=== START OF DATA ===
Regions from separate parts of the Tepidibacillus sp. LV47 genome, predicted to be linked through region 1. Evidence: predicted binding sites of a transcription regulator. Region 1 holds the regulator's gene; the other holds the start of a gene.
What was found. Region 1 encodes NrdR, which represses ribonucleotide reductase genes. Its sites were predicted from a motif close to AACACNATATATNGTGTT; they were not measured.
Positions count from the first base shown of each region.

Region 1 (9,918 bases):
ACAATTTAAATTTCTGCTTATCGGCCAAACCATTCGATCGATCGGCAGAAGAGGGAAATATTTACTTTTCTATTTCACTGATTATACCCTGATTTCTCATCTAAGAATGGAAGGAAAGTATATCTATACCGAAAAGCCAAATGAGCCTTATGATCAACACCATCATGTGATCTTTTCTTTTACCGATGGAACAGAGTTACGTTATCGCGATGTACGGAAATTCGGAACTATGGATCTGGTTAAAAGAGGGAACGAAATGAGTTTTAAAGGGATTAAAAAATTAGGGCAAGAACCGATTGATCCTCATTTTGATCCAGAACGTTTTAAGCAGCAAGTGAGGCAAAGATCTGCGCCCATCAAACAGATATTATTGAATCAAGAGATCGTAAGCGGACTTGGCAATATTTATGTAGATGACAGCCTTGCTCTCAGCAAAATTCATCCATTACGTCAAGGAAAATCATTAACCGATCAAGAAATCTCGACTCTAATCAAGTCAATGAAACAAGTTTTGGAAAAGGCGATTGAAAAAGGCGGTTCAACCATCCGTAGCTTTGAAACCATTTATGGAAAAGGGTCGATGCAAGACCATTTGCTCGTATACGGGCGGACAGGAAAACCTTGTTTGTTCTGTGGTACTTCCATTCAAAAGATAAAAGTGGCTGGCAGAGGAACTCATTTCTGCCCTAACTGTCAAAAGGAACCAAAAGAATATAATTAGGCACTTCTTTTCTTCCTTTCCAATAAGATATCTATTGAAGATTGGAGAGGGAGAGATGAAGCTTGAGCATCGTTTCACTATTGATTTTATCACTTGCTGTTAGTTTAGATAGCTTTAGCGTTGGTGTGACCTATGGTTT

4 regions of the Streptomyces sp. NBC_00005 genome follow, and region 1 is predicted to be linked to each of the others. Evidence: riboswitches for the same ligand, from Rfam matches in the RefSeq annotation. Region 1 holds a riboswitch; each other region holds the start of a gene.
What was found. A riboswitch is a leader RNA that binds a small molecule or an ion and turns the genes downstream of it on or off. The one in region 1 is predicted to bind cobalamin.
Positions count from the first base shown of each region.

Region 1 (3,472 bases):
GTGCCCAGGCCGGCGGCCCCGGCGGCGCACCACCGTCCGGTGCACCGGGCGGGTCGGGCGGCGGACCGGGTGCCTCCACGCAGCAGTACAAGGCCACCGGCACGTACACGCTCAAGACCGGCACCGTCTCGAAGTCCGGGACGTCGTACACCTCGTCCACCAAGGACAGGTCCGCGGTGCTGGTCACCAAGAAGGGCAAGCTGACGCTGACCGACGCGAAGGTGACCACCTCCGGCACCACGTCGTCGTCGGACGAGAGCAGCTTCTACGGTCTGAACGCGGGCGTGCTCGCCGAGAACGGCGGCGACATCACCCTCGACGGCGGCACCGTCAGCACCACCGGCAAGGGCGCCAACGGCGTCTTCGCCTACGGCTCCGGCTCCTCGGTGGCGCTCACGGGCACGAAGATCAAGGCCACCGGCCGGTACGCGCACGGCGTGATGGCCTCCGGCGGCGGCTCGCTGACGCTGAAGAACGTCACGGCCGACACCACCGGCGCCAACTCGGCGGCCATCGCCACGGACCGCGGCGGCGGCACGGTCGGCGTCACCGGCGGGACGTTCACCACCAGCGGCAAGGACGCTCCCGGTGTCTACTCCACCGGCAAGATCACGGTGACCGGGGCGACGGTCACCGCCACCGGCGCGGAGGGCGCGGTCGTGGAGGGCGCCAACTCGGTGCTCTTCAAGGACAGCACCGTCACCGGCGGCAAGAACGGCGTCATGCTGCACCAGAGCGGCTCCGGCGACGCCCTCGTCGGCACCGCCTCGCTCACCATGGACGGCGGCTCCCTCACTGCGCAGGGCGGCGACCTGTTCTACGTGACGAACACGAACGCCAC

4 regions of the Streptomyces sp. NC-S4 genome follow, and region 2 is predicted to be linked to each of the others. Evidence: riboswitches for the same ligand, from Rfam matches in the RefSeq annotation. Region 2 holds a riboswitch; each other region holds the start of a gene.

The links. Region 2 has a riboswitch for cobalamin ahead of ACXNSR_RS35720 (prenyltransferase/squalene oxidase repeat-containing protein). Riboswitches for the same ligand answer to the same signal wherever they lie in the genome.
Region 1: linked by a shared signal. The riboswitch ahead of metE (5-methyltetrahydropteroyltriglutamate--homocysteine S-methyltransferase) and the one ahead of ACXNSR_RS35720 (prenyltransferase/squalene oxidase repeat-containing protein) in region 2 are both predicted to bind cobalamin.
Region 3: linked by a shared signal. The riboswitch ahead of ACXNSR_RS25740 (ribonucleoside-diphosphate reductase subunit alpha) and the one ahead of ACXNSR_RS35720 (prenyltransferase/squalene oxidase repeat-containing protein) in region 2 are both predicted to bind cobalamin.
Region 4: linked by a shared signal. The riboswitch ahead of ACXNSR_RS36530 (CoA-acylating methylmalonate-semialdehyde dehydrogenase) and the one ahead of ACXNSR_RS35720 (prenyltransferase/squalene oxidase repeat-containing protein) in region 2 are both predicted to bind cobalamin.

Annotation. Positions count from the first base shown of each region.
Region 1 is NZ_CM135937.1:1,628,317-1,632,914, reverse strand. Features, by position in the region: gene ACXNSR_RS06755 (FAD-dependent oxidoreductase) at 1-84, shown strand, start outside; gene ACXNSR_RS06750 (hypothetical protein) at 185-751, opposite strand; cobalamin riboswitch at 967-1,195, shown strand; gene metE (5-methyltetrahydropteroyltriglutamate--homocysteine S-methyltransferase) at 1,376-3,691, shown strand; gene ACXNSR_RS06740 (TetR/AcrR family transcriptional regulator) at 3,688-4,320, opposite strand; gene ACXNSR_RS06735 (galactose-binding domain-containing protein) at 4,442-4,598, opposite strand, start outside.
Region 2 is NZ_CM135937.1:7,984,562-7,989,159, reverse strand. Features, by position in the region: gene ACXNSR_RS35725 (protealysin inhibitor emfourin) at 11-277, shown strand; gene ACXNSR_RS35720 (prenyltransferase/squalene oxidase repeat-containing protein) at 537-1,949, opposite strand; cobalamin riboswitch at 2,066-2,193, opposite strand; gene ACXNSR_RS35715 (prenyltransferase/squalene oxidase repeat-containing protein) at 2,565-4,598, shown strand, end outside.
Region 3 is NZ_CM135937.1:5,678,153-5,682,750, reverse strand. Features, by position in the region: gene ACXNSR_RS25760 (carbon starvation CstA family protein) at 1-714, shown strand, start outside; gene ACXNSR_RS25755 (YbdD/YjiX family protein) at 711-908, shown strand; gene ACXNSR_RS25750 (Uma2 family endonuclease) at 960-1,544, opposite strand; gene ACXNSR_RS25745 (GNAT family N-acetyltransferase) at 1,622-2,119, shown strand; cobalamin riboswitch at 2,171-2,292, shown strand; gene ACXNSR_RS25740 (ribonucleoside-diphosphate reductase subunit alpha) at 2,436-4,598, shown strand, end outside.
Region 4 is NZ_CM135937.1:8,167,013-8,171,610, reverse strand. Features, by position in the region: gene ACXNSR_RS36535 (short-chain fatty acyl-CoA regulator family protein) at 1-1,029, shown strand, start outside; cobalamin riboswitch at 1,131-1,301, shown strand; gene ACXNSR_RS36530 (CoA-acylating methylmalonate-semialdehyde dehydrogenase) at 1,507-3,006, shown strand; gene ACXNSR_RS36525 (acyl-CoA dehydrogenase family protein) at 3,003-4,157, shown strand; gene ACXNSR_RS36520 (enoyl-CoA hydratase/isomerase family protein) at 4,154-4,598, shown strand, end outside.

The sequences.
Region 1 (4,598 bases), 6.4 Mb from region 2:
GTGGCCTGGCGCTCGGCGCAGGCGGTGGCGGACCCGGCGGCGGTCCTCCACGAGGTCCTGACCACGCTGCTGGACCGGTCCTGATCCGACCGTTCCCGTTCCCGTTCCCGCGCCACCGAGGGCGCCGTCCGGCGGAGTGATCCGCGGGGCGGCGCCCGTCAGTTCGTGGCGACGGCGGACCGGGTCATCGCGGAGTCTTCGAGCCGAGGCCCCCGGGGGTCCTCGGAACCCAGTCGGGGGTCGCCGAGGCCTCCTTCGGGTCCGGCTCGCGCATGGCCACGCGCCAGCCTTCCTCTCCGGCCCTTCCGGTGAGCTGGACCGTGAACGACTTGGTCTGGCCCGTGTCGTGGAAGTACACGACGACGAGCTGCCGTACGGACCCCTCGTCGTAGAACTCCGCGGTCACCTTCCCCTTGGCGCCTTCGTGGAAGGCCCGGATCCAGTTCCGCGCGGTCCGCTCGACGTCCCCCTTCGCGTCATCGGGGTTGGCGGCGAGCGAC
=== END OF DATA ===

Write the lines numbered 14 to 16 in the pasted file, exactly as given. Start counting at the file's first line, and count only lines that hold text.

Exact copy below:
Region 3: linked by a shared signal. The riboswitch ahead of ACXNSR_RS25740 (ribonucleoside-diphosphate reductase subunit alpha) and the one ahead of ACXNSR_RS35720 (prenyltransferase/squalene oxidase repeat-containing protein) in region 2 are both predicted to bind cobalamin.
Region 4: linked by a shared signal. The riboswitch ahead of ACXNSR_RS36530 (CoA-acylating methylmalonate-semialdehyde dehydrogenase) and the one ahead of ACXNSR_RS35720 (prenyltransferase/squalene oxidase repeat-containing protein) in region 2 are both predicted to bind cobalamin.

Annotation. Positions count from the first base shown of each region.